Mosquito bites may induce skin colour change

Mosquito bites may induce skin colour change

Tiermedizin Science

Sometimes science starts small: last year, someone posted a photo of a Calumma globifer with a mosquito sitting on it on the online platform iNaturalist. Right there you could see a black discoloration of the scales. I wonder if there was a connection?

A handful of curious people searched for more photos of mosquitoes on chameleons and found what they were looking for: On Facebook there were some of Veiled chameleons, on iNaturalist more of Furcifer minor and Furcifer nicosiai. However, there were also six observations of mosquitoes on chameleons that did not appear to have black spots.

To test the connection, scientists in Madagascar placed two Furcifer oustaleti and four carpet chameleons alone in an enclosure with 25 female Asian tiger mosquitoes (Aedes albopictus), which had not been fed for 24 hours beforehand. At the same time, all six chameleons were pricked in the skin with a needle to test whether this “trauma” would also trigger a color change in the skin. The results were surprising: in the four Furcifer lateralis, numerous black skin discolorations developed after mosquito bites, in the two Furcifer outaleti not a single one. The punctures with the needle remained without consequences in all six.

The authors of the recently published article propose three possible theories as to how the color change in the chameleon’s skin could come about: The mosquito saliva could contain a type of local anesthetic, nitric oxide or other proteins that cause the skin’s melanophores to become exclusively visible. Further research in this field would certainly be exciting!

Mosqito bite-induced color change in chameleon skin
Pablo Garcia, Raul E. Diaz Junior, Christopher V. Anderson, Tovo M. Andrianjafy, Len de Beer, Devin A. Edmonds, Ryan M. Carney
Herpetological Review 54(3), 2023, pp.353-358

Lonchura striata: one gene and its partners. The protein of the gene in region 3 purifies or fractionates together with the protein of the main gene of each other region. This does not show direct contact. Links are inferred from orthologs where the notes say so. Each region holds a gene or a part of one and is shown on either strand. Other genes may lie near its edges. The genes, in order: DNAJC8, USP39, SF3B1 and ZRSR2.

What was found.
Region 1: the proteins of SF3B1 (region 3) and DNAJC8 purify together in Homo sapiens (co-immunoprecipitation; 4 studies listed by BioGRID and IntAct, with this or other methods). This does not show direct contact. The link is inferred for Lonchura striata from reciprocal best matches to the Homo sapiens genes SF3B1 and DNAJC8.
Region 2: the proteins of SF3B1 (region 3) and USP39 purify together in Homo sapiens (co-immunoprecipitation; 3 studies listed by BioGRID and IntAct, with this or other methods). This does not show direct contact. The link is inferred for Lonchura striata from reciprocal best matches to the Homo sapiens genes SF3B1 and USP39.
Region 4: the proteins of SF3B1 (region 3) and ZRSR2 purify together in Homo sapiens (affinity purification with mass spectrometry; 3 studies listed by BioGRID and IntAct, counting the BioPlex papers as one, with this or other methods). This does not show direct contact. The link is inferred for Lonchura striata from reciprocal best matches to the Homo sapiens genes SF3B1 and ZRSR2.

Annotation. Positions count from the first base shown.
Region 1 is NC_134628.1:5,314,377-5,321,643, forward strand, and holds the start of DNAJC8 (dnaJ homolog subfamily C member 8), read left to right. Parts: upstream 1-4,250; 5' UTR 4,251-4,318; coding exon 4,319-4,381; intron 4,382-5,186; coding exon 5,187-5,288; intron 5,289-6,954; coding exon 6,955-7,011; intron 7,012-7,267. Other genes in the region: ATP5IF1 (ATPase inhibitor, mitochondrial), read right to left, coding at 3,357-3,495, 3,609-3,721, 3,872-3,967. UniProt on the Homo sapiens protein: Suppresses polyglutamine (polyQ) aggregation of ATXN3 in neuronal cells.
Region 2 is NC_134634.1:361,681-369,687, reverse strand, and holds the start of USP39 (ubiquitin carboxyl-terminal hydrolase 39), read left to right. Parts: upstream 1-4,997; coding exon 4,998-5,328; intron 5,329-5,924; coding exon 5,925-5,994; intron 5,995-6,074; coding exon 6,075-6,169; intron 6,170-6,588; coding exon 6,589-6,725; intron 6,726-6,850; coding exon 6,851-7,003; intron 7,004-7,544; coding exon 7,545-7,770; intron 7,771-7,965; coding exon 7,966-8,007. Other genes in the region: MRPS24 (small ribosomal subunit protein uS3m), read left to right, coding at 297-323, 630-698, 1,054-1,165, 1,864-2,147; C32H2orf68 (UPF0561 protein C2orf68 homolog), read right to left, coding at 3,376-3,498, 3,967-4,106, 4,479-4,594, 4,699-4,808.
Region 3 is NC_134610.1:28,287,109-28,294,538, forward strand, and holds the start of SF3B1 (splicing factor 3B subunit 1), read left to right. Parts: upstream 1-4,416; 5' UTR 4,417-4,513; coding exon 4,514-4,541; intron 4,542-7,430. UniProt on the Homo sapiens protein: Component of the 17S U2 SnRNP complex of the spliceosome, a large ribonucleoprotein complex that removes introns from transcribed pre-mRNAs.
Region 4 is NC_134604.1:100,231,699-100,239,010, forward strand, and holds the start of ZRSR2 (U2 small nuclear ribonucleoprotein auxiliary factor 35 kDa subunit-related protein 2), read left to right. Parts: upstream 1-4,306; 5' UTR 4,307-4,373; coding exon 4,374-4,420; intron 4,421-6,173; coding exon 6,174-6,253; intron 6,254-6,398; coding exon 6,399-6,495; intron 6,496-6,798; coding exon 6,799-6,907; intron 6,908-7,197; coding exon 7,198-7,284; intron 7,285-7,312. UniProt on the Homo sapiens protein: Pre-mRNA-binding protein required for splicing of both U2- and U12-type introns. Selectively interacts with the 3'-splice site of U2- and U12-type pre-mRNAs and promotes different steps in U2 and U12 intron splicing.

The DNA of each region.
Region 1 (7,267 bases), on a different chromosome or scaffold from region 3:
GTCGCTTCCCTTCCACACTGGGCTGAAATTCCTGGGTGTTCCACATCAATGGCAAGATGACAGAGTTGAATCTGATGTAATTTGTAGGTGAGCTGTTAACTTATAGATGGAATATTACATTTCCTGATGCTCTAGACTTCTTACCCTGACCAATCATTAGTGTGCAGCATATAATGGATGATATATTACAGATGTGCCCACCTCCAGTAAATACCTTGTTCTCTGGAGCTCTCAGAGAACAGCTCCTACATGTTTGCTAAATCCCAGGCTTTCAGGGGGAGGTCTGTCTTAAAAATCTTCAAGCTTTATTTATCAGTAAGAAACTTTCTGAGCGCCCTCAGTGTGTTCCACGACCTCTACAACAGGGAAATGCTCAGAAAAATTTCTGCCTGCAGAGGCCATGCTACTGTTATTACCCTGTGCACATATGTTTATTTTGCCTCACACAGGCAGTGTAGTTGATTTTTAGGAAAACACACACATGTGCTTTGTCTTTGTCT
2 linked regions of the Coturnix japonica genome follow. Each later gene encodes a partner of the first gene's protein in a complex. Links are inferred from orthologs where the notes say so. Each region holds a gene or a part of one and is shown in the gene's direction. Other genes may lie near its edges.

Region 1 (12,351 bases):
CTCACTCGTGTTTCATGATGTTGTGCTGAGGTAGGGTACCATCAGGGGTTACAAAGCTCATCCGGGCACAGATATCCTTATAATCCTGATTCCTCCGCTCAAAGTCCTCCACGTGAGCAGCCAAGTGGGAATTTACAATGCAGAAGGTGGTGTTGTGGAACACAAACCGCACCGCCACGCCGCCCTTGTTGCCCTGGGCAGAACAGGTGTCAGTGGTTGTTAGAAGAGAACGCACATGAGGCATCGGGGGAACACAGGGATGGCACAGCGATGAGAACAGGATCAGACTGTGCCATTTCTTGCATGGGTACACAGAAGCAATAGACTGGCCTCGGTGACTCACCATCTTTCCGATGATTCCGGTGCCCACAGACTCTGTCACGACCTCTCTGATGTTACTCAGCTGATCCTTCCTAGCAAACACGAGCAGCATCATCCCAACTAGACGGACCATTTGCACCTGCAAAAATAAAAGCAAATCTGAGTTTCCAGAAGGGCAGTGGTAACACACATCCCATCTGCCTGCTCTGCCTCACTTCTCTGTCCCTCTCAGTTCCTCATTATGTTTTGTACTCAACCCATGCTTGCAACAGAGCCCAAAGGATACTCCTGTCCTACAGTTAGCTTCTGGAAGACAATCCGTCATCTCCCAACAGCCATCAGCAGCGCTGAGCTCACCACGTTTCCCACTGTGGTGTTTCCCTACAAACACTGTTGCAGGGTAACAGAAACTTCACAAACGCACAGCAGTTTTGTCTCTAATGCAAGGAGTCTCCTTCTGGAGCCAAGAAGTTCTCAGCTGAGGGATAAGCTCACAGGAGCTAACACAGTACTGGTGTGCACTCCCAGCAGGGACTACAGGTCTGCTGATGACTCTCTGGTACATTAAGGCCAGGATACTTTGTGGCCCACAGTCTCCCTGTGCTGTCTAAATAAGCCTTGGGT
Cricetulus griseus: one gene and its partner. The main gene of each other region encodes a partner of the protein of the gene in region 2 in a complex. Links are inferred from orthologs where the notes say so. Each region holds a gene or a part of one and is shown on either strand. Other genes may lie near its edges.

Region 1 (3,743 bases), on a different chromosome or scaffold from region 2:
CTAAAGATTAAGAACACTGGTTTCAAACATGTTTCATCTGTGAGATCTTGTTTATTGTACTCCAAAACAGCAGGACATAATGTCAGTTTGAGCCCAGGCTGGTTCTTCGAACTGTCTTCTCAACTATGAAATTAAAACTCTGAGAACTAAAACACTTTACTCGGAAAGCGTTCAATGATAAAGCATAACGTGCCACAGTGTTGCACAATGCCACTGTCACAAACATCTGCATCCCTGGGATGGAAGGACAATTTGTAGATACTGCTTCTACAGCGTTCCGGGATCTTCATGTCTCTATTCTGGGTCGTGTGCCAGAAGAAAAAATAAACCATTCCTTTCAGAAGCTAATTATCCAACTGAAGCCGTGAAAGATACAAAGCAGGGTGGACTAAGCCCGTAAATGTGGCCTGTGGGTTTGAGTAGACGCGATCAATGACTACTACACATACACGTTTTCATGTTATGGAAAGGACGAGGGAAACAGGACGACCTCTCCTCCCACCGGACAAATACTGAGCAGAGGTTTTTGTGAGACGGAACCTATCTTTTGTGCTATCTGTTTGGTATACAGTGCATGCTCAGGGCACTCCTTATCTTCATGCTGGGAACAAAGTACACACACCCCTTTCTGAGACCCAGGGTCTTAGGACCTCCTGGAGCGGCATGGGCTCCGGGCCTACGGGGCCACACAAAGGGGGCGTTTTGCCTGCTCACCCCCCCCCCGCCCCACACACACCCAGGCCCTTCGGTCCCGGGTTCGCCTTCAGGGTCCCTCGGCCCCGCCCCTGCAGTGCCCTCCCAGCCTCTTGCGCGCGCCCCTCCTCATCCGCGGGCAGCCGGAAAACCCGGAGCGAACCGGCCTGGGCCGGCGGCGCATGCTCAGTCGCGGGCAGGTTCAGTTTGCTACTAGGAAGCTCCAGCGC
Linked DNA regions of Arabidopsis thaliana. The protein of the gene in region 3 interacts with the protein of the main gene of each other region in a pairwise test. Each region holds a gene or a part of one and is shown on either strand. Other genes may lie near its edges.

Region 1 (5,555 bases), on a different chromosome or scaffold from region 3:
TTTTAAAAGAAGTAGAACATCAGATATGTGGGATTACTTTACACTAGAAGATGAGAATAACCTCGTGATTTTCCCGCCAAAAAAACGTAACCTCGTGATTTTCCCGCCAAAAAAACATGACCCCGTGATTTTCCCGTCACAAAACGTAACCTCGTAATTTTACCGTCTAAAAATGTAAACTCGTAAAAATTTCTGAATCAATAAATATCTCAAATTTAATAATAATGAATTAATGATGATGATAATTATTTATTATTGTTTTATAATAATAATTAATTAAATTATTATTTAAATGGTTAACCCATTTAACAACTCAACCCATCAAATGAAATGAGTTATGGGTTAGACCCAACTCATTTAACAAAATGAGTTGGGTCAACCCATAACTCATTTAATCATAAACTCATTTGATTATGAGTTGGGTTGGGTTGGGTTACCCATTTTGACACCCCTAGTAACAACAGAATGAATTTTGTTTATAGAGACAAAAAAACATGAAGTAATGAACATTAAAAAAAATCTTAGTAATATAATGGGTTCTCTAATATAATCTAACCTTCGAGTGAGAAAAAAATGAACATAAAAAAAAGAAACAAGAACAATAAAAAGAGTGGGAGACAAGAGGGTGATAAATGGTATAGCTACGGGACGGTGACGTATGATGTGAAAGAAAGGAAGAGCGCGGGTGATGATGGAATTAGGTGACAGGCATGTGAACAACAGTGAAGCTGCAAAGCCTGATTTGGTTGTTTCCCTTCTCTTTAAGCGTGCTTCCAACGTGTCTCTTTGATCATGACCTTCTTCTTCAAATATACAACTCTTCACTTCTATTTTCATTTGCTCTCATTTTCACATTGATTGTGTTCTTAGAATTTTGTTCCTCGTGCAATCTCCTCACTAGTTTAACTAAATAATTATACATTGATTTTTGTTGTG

Influence of UV-B on growth

Influence of UV-B on growth

Short messages Science

An interesting husbandry experience from the USA was presented in a short note in the Herpetological Review. Twelve carpet chameleon hatchlings (Furcifer lateralis) from the same clutch were divided into four groups of three animals each. During the first ten weeks after hatching, two groups were provided with a daily UV index of up to 3 for 12 h, the other two groups with a UV index of up to 7. Reptisun 5.0 was used to achieve the different UV indices. Measurements were taken with the Solarmeter 6.5. The chameleons were allowed to avoid UVI up to 0. After six, eight and ten weeks, the carpet chameleons were measured and weighed. It was noticed that in weeks 6 and 10, the groups with the lower UV index were up to 25% heavier than the comparison groups.

The two authors conclude that higher UV indices during rearing in the first weeks could lead to slower growth rates in carpet chameleons. This would correspond to the observation in nature that young animals “sunbathe” rather rarely and stay more hidden in the bushes. Due to the small group of test subjects and mixed groups instead of individual keeping, you must still be cautious with conclusions here. In addition, it is unfortunately still largely unexplored whether and how chameleons can regulate their vitamin D3 regulation in artificial light compared to natural sunlight. Nevertheless, it is a very interesting approach that is certainly worth pursuing.

Furcifer lateralis (carpet chameleon): Impact of Ultraviolet Light on growth
Michael J. Nash, Christopher V. Anderson
Herpetological Review 52 (2), 2022